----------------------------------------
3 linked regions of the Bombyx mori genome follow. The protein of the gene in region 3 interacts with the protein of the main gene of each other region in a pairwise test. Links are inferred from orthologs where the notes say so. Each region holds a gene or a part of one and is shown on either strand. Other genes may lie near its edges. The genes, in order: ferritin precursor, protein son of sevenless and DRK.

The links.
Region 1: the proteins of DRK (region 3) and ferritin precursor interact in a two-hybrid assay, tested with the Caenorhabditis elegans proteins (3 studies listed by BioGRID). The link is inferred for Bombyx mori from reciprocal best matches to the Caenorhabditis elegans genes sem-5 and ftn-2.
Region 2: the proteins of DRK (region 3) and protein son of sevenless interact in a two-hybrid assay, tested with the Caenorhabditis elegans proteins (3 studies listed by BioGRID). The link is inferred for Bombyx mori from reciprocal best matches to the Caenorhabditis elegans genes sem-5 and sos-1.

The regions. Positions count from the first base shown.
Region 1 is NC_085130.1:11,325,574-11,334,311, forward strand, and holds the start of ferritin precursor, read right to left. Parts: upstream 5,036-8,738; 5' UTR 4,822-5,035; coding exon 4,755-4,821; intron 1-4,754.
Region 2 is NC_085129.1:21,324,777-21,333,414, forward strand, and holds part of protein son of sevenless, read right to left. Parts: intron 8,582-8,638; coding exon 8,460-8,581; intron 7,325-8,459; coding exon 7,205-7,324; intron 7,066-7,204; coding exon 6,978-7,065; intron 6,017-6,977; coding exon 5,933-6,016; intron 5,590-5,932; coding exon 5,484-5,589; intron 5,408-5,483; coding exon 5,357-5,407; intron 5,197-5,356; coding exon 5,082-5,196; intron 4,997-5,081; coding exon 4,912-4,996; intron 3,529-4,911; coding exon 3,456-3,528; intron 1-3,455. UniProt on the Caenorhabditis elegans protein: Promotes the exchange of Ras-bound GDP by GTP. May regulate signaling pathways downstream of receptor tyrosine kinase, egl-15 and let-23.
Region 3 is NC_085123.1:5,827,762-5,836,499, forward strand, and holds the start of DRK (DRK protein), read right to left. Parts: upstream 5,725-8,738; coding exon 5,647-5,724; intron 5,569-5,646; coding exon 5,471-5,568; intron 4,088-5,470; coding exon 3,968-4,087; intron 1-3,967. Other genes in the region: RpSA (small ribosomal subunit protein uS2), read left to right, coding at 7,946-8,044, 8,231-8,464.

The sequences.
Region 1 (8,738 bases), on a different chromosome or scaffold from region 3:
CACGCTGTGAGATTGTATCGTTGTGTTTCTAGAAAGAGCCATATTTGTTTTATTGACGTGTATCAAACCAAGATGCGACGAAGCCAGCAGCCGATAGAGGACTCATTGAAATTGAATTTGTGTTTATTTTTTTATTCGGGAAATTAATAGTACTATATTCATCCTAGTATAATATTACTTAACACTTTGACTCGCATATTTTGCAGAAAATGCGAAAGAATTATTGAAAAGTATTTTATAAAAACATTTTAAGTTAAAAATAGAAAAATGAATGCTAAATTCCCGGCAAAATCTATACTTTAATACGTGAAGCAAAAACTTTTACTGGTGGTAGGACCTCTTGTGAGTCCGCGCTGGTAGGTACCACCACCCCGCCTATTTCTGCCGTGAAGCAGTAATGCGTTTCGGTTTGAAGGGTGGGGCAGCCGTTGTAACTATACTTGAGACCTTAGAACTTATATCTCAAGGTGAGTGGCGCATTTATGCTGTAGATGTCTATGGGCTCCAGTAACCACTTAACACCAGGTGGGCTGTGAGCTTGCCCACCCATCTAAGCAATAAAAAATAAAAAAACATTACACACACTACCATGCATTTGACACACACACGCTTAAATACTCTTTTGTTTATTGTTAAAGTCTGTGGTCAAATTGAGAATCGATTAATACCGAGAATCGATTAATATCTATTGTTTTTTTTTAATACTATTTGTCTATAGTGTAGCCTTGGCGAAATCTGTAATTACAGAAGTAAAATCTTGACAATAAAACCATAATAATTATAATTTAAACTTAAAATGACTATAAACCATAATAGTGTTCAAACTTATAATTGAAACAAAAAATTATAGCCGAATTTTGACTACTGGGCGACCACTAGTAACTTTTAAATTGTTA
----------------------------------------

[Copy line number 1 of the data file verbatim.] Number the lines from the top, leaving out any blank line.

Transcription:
3 linked regions of the Bombyx mori genome follow. The protein of the gene in region 3 interacts with the protein of the main gene of each other region in a pairwise test. Links are inferred from orthologs where the notes say so. Each region holds a gene or a part of one and is shown on either strand. Other genes may lie near its edges. The genes, in order: ferritin precursor, protein son of sevenless and DRK.